New US Transport Law Has Hidden Effects for Archaelogists
July 12, 2012
A recent transport law will make securing funding for projects more difficult for American archaeologists. On Friday, President Obama signed a major new transportation funding bill that extensively reworks and cuts “Transportation Enhancements Program” (TEP), a program that has been in place for 20 years that requires states to spend small portions of their federal transport funds on twelve types of activities, including “archaeological planning and research,” as well as on “environmental mitigation.” Between 1992 and 2011, the program provided more than $50 million to archaeological expeditions and research, helping to fund over 200 projects. However, there has been a long debate over this issue, as some lawmakers feel that the government should be spending its funds on deteriorating roads and bridges, rather than on archaeological research.
Ultimately, Congress decided to replace TEP with a new program. “Moving Ahead for Progress in the 21st Century” (MAP-21) reauthorizes federal funding for road and transit projects over the next two years and combines TEP with several other programs. MAP-21 also gives state governments greater authority over spending, including the right to divert up to half their funding to other transportation projects. It also cuts the total funding available by one third–to $800 million per year. Additionally, the new law also narrows the definition of archaeological projects eligible for funding, requiring them to be “related to transportation projects” and broadens the eligibility of environmental projects. Analysts say that many more potential projects will be competing for a smaller pot of funds.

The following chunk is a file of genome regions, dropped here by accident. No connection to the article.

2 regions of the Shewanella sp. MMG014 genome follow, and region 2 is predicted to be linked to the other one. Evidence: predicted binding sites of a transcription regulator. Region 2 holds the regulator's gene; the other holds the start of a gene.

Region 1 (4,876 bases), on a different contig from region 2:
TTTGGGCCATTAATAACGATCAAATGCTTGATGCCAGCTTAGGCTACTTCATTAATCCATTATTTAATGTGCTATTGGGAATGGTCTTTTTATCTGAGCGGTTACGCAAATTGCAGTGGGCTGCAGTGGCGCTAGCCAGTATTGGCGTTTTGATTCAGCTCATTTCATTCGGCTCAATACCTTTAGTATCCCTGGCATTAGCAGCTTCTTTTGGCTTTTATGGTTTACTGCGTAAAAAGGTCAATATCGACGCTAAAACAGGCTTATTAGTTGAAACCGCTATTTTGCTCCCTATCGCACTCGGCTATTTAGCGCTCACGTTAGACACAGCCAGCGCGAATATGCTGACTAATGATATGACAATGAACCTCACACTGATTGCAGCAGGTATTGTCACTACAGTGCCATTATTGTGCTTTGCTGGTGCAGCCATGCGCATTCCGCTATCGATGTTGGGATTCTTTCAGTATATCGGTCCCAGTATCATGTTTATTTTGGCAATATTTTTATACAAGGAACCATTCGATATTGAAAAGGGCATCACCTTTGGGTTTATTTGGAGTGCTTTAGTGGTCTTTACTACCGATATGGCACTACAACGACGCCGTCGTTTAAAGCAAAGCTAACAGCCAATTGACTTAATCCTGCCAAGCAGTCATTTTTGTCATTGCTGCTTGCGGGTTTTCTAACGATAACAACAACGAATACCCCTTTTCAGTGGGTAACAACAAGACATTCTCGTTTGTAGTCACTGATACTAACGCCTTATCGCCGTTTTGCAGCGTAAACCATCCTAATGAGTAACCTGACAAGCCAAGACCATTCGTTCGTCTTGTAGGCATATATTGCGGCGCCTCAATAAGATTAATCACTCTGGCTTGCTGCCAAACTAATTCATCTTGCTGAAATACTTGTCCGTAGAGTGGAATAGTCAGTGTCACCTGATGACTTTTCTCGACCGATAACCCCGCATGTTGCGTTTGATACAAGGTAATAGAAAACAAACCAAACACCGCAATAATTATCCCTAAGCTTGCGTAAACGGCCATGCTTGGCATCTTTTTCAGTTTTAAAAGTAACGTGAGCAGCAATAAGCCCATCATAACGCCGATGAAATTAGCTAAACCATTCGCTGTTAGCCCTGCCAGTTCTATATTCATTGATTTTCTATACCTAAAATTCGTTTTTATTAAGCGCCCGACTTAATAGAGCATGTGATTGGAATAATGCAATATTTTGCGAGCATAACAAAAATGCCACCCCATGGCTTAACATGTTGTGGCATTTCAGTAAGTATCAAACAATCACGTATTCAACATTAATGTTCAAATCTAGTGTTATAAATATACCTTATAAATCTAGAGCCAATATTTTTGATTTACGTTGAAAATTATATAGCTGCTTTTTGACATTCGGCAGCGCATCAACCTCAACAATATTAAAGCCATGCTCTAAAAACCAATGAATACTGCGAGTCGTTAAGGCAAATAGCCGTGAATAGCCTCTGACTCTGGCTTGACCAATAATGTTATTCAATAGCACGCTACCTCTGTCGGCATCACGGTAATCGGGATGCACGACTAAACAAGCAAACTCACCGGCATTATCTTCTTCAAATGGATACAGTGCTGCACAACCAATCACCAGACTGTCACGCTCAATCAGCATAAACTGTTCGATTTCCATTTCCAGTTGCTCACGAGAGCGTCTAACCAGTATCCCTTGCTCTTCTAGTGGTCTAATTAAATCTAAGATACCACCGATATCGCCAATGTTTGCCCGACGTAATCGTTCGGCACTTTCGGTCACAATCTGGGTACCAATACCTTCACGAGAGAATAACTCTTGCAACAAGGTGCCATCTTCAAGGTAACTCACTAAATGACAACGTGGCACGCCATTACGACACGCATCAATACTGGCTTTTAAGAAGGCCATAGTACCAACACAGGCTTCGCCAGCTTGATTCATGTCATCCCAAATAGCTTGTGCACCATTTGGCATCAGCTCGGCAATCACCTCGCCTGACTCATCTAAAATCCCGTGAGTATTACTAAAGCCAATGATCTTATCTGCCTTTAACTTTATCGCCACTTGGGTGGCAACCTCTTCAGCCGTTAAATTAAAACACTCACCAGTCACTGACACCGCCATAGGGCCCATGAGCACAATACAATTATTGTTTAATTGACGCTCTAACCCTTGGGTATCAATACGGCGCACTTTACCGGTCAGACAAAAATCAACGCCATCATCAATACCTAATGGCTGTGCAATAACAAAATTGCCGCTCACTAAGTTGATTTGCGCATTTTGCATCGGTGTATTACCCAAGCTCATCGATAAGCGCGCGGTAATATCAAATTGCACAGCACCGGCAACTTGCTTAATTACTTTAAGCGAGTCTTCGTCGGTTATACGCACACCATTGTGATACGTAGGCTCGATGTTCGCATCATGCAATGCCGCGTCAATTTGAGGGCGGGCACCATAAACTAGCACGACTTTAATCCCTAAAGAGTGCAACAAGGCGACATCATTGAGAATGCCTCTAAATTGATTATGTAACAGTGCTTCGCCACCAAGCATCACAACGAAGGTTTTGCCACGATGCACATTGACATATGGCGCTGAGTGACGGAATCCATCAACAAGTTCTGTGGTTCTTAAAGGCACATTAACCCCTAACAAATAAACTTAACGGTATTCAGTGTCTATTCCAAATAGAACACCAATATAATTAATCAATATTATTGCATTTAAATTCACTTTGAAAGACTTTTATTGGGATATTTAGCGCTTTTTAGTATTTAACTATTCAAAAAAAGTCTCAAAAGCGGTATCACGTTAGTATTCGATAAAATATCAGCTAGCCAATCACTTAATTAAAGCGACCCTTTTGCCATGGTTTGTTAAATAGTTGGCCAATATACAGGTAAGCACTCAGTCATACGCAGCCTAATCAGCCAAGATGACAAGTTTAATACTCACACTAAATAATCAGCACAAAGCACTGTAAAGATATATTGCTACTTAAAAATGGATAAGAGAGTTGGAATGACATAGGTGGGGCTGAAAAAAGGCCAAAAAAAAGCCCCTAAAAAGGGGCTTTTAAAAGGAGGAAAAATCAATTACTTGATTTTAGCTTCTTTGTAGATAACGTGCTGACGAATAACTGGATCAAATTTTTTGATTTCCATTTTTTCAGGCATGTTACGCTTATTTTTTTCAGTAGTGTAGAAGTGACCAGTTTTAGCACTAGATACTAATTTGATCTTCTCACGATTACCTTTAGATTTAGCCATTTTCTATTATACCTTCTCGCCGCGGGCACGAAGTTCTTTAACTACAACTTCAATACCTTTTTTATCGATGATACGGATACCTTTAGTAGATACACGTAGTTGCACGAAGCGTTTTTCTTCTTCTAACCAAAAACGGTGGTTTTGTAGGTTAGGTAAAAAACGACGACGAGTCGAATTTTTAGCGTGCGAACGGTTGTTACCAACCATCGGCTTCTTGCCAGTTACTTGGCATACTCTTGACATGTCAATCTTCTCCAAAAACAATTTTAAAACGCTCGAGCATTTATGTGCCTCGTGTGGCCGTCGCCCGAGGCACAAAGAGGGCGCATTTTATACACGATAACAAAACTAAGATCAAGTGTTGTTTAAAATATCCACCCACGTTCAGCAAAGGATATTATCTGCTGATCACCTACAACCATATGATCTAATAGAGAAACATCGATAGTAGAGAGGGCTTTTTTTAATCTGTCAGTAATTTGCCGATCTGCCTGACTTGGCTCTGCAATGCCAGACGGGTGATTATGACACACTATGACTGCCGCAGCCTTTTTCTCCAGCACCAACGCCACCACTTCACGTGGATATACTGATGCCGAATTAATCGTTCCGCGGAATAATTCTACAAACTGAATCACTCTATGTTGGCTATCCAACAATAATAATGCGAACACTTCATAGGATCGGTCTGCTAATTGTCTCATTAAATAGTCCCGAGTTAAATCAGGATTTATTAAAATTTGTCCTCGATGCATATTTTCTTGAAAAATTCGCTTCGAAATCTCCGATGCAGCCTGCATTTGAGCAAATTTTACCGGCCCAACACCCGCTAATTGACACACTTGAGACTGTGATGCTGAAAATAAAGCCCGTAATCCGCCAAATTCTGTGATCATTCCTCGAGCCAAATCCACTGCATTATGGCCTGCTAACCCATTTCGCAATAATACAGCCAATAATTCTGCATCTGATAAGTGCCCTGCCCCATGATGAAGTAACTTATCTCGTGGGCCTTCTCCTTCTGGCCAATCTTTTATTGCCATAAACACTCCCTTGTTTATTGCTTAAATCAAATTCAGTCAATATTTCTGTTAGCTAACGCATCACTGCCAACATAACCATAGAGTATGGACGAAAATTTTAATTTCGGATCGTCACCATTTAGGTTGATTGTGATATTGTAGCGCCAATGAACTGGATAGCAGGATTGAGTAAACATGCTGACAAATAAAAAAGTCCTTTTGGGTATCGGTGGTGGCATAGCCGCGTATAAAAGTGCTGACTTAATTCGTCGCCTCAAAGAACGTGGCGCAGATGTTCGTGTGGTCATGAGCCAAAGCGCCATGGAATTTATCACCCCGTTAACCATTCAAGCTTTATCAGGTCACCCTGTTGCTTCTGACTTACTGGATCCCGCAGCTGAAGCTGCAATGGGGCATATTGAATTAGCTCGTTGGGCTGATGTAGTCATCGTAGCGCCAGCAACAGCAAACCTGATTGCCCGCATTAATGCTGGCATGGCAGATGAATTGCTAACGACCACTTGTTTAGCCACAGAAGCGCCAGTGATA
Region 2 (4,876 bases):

Source: The Science Insider